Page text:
The concentrations of nine metals (Cd, Pb, Ni, Cr, Co, Cu, Fe, Mn and Zn) were determined in lip sticks, lip glosses, lip balms, eye pencils, eyeliners, eye shadows, blushes, mascaras and face powders. The study was aimed at providing information on the risk associated with human exposure to metals in these facial cosmetic products. The concentrations of metals in the samples were measured by atomic absorption spectrometry after digestion with a mixture of nitric acid, hydrochloric acid and hydrogen peroxide. The mean concentrations of metals in these facial cosmetics ranged from 3.1 to 8.4 μg g−1 Cd, 12–240 μg g−1 Pb, 9.1–44 μg g−1 Cr, 18–288 μg g−1 Ni, 1.6–80 μg g−1 Cu, 7.9–17 μg g−1 Co, 2.3–28 mg g−1 Fe, 12–230 μg g−1 Mn, and from 18 to 320 μg g−1 Zn. The concentrations of Ni, Cr and Co were above the suggested safe limit of 1 μg g−1 for skin protection, while Cd and Pb were above the Canadian specified limits. The systemic exposure dosage (SED) values for these metals obtained from the use of these facial cosmetic products were below their respective provisional tolerable daily intake (PTDI)/or recommended daily intake (RDI) values. The margin of safety values obtained were greater than 100 which indicated that the concentrations of the metals investigated in these facial cosmetics do not present considerable risk to the users except in the case of face powders.
Metals ; Facial cosmetics ; Systemic exposure dosage ; Margin of safety ; Allergic contact dermatitis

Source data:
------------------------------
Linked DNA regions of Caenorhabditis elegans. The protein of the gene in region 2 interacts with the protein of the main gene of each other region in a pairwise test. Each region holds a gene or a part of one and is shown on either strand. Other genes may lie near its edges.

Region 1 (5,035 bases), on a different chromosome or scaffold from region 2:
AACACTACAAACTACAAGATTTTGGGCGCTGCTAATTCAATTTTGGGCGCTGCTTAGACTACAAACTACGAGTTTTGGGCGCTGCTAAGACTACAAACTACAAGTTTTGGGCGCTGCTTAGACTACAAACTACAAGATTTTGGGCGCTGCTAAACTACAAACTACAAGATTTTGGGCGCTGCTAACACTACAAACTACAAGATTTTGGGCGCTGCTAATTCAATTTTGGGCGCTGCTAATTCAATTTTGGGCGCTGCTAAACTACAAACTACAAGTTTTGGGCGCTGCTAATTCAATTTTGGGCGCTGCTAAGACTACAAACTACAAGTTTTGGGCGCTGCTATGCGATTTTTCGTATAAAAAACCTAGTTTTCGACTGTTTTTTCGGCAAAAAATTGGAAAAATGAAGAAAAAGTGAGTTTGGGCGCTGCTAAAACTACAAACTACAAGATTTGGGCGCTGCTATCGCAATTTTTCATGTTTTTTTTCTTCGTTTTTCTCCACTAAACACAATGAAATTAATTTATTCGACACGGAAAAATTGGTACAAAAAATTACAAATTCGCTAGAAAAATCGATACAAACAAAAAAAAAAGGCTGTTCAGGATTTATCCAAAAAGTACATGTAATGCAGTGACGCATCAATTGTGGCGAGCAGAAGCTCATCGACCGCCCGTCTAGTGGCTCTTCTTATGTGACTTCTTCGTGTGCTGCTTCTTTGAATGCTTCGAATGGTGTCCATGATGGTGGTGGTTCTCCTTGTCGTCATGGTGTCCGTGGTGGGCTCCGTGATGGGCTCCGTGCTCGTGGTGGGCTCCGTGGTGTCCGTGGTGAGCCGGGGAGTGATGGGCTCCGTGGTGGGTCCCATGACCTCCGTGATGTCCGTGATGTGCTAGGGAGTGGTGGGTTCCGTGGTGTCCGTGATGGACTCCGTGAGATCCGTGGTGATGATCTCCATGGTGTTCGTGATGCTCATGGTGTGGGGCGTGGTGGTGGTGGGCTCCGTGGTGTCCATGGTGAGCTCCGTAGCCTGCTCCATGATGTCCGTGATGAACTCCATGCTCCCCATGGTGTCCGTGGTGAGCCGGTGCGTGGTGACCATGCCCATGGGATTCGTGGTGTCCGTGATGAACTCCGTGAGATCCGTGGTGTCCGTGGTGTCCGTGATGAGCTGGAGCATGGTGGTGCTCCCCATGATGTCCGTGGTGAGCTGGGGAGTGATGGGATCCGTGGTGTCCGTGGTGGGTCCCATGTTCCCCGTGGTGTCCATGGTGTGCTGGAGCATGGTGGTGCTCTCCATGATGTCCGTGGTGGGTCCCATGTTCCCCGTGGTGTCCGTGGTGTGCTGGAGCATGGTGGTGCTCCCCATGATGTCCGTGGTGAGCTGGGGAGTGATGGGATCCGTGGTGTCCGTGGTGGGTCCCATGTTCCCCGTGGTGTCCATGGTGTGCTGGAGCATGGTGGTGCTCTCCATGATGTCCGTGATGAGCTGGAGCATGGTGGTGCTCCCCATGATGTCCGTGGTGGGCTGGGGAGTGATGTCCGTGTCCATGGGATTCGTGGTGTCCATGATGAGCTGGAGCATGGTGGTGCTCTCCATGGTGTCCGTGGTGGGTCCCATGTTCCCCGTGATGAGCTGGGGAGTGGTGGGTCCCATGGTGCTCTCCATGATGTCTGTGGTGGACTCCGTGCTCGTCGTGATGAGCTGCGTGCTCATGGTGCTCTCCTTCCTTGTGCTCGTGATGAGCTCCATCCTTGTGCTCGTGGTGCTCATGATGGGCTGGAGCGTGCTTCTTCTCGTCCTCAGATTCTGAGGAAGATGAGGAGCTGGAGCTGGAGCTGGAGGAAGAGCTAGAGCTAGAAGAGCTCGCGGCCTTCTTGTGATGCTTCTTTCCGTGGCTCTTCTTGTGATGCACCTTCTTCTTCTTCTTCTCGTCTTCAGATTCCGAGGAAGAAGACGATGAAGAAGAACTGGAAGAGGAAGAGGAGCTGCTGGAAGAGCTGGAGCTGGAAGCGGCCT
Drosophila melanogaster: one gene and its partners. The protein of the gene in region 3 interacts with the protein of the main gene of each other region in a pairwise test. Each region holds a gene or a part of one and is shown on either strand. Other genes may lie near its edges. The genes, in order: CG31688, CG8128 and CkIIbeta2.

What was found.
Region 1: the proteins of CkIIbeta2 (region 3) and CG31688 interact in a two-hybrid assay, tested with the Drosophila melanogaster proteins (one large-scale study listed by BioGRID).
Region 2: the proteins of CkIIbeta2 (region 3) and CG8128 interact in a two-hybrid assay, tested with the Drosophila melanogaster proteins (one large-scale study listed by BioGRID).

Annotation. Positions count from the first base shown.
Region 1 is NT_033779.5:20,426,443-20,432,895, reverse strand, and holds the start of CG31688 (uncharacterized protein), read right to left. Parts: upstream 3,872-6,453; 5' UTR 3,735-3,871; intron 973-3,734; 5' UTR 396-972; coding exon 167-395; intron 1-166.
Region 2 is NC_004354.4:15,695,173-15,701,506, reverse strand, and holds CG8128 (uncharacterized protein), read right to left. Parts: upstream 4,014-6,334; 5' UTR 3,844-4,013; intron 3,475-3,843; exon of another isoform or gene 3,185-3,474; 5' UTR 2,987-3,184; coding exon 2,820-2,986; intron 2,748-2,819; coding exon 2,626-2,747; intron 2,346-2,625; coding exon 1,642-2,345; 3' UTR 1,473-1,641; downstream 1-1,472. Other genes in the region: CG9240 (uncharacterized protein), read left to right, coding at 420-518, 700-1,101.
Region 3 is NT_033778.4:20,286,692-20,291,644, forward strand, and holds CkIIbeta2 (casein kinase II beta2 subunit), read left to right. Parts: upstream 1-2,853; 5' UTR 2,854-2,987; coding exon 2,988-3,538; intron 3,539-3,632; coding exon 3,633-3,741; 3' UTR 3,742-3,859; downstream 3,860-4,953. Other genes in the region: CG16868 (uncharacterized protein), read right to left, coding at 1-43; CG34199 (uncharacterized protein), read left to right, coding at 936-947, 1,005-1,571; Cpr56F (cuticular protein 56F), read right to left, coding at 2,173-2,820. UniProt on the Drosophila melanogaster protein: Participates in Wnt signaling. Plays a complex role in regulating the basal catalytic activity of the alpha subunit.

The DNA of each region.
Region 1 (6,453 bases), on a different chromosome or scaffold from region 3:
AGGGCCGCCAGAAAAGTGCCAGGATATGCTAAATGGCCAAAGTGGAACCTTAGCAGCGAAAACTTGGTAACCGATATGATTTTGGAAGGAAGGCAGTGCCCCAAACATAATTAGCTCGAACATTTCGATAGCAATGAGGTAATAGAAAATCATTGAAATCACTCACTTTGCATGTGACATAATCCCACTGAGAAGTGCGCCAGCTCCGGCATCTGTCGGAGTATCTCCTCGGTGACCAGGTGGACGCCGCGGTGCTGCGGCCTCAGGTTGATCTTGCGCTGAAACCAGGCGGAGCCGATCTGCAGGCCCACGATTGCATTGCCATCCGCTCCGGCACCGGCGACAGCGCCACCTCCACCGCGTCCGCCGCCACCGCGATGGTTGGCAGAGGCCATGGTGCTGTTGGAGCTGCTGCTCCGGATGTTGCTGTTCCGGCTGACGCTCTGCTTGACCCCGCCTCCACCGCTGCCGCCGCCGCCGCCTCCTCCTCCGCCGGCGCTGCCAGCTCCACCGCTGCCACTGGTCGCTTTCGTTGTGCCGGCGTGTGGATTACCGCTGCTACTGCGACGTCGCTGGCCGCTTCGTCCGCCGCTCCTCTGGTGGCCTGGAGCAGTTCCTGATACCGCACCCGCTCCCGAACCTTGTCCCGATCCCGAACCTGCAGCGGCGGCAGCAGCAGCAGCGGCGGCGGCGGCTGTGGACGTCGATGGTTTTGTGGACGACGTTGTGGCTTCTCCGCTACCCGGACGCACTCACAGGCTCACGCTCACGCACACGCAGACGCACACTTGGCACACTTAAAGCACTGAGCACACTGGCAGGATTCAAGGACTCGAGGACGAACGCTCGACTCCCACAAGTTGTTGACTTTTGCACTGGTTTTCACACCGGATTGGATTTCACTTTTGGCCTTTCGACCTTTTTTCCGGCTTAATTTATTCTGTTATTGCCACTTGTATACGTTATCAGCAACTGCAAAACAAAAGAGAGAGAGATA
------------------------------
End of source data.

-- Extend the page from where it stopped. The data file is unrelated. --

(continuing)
Cosmetics are used by all strata of society as a part of routine body care. In the past metals were used as ingredients of cosmetics, for example, the addition of the preservative thimerosal (mercury), lead acetate in progressive hair dye and red cinnabar (mercuric sulfide) in a number of tattoo pigments  . The deliberate use of metals as active ingredients in cosmetic products is prohibited by legislation in most countries, but metal impurities do exist in such products due to their persistence and ubiquitous natures. Metals such as Cd, Pb, Ni, Cr and Co are retained as impurities in the pigments of eye shadows or released by the metallic devices used during the manufacturing of these products. The continuous use of these cosmetic products could lead to the absorption of metals through skin. Facial cosmetics are used daily and applied to the thinnest area of the facial skin, such as the peri-occular areas, and lips, where absorption may be very high  . Although, lipstick as a product is intended for topical use, it can be unconsciously ingested and therefore presents an obvious oral route of exposure to metal contaminants in cosmetics  . Metals are of environmental and human health significance because they exhibit a wide range of toxic and chronic health effects, such as cancer; reproductive, developmental and neurological disorders; cardiovascular, kidney and renal problems; lung damage; contact dermatitis; brittle hair and hair loss. Many are implicated as endocrine disruptors and respiratory toxins  . The use of cosmetics has been known to cause sensitization, dermatitis, allergic reactions and to be an important route of exposure to metals in humans as exemplified by the use of eye cosmetics such as kohl and surma.